Dear God, if anyone deserves salvation, it's that girl.


Three and a half months.

Three and a half months of a lot more bar-fights, and endless nights spent in a futile attempt to drown myself in liquor.

God damn all healing factors. Mine didn't work for Rogue, though she had reached the point where she would've been able to bring it up by the memory of me.

Why should it prevent me now from forgetting her death, from forgetting the awful stench of blood and burning? What god is this cruel?

Extra nightmares for Logan.

I finally pulled myself off the stool and headed for the mansion. It was three a.m., there was little chance of running into someone now.

But the moment I crossed the gate, I knew something was wrong. The smell . . . oh God. The smell of blood. I raced for the source, searching near-fruitlessly in the dark. Finally, I found it.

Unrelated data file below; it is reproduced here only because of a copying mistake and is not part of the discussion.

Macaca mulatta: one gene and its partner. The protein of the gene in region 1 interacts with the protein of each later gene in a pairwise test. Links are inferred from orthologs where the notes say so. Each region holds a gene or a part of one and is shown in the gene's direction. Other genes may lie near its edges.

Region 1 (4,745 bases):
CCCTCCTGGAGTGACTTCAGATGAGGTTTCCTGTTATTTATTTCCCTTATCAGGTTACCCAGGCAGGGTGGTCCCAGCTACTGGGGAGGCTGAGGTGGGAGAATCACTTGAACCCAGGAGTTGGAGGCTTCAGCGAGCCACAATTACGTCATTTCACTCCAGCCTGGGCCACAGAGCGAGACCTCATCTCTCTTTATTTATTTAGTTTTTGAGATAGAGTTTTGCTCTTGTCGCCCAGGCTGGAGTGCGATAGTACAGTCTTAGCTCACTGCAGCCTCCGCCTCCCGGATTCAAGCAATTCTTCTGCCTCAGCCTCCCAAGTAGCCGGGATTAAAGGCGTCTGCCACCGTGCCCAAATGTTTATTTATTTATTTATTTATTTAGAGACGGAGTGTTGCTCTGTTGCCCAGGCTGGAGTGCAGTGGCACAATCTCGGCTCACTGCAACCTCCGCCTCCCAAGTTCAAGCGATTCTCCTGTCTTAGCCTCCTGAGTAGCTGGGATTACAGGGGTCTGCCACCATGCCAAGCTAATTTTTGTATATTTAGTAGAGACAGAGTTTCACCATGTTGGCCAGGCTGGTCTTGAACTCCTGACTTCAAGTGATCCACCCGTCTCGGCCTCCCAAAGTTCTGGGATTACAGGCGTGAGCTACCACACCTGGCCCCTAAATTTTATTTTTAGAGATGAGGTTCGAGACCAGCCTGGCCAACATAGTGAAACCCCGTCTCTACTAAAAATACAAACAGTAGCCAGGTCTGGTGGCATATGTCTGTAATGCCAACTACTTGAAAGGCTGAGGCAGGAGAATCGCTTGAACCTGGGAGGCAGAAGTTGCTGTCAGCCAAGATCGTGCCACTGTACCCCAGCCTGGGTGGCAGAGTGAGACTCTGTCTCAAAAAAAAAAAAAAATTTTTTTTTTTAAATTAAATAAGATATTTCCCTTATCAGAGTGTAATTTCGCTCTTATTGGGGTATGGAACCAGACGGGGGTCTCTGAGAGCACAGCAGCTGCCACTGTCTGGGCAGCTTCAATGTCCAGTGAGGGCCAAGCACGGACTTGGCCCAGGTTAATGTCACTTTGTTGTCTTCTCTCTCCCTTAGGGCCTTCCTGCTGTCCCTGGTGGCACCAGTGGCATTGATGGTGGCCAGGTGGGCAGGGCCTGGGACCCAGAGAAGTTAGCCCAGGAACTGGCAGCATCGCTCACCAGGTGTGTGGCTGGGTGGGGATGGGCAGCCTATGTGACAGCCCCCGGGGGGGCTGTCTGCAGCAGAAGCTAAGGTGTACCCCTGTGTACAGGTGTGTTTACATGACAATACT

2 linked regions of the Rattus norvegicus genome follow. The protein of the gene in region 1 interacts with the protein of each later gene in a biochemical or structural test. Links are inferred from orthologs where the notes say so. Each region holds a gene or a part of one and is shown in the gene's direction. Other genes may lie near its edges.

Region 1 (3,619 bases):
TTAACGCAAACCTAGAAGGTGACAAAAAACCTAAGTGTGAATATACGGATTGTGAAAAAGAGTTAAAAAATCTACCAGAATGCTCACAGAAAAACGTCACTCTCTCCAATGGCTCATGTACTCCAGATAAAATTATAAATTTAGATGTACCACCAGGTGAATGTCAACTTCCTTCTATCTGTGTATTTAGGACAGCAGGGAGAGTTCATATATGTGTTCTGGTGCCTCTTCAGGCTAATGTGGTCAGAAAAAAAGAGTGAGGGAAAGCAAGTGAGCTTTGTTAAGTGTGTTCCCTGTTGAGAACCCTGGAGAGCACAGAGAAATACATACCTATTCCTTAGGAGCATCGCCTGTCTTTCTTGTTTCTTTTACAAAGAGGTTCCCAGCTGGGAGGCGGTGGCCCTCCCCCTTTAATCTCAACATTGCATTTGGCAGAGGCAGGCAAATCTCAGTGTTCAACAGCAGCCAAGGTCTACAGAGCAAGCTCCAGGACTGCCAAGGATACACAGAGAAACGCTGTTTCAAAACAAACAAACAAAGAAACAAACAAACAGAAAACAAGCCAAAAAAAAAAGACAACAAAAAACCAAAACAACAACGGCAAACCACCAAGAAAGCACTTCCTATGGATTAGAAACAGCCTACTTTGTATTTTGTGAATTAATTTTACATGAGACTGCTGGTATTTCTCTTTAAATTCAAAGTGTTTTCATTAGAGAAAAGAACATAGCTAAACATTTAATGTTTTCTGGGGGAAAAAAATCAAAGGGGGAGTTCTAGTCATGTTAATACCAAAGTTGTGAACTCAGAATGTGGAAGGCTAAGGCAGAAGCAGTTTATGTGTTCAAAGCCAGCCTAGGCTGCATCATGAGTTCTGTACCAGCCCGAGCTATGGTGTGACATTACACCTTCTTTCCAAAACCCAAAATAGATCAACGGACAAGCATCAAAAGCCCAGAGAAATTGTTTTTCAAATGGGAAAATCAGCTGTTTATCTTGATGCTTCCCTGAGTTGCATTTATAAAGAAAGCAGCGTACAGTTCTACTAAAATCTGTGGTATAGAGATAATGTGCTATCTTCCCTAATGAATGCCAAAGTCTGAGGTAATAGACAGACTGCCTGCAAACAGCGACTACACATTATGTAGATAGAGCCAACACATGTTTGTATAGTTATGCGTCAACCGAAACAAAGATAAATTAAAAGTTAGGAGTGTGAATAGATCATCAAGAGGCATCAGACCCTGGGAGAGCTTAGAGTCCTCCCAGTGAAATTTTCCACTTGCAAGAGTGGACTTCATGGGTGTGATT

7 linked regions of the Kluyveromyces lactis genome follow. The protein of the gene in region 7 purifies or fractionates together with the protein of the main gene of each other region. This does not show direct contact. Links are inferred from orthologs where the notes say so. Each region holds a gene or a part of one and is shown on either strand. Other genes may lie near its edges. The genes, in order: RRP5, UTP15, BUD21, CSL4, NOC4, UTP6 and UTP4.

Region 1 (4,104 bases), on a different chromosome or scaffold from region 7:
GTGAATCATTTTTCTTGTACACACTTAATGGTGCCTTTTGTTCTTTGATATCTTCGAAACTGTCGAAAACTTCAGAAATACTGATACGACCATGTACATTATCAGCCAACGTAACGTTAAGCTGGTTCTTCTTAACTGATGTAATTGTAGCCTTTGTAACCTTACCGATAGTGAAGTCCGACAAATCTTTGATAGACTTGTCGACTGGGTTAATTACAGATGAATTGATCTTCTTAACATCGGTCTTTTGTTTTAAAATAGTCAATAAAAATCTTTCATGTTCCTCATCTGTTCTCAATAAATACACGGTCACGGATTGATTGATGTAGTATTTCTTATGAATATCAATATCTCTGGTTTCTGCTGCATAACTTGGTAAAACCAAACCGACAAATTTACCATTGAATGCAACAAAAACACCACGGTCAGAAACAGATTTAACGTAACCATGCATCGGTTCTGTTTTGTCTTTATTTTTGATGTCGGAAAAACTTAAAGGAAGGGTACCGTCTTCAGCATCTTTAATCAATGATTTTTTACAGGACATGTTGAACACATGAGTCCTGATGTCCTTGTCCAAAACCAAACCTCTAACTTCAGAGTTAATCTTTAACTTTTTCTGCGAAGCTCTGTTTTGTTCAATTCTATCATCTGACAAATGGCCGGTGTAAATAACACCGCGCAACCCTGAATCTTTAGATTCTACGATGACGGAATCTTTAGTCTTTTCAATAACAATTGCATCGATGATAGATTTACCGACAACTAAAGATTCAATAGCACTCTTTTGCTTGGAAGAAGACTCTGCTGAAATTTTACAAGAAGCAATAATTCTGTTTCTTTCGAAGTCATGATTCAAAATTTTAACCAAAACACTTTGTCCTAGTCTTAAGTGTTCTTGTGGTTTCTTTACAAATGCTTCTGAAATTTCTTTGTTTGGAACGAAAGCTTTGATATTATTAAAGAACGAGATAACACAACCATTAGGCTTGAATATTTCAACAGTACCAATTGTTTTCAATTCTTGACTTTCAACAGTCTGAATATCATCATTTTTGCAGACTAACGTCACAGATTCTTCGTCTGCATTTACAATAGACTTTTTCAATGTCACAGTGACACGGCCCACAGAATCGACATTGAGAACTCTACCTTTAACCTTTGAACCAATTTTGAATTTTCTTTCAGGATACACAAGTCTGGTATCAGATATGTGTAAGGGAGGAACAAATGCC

I listened very hard, very closely to his chest.

Five seconds. No heartbeat. Ten seconds. No heartbeat. Fifteen, twenty, twenty-five, thirty, five whole minutes pass, and no heartbeat.

Finally I give up. He's dead as the proverbial doornail, but I can't even see who, he's so mangled.

I take the paper clenched in his hands, it's stained with tears.

"I can't take this anymore. I may go to hell, but at least there I can forget. I'm sorry, cheré. I tried to stay."

There was no signature, but I needed none. I knew who the dead man was now. And, now that I was hardly paying attention, I could smell bourbon, cigarettes, and spice beneath the blood.


A/N: Wow. That was REALLY depressing. I'm crying for the third time since I started writing this.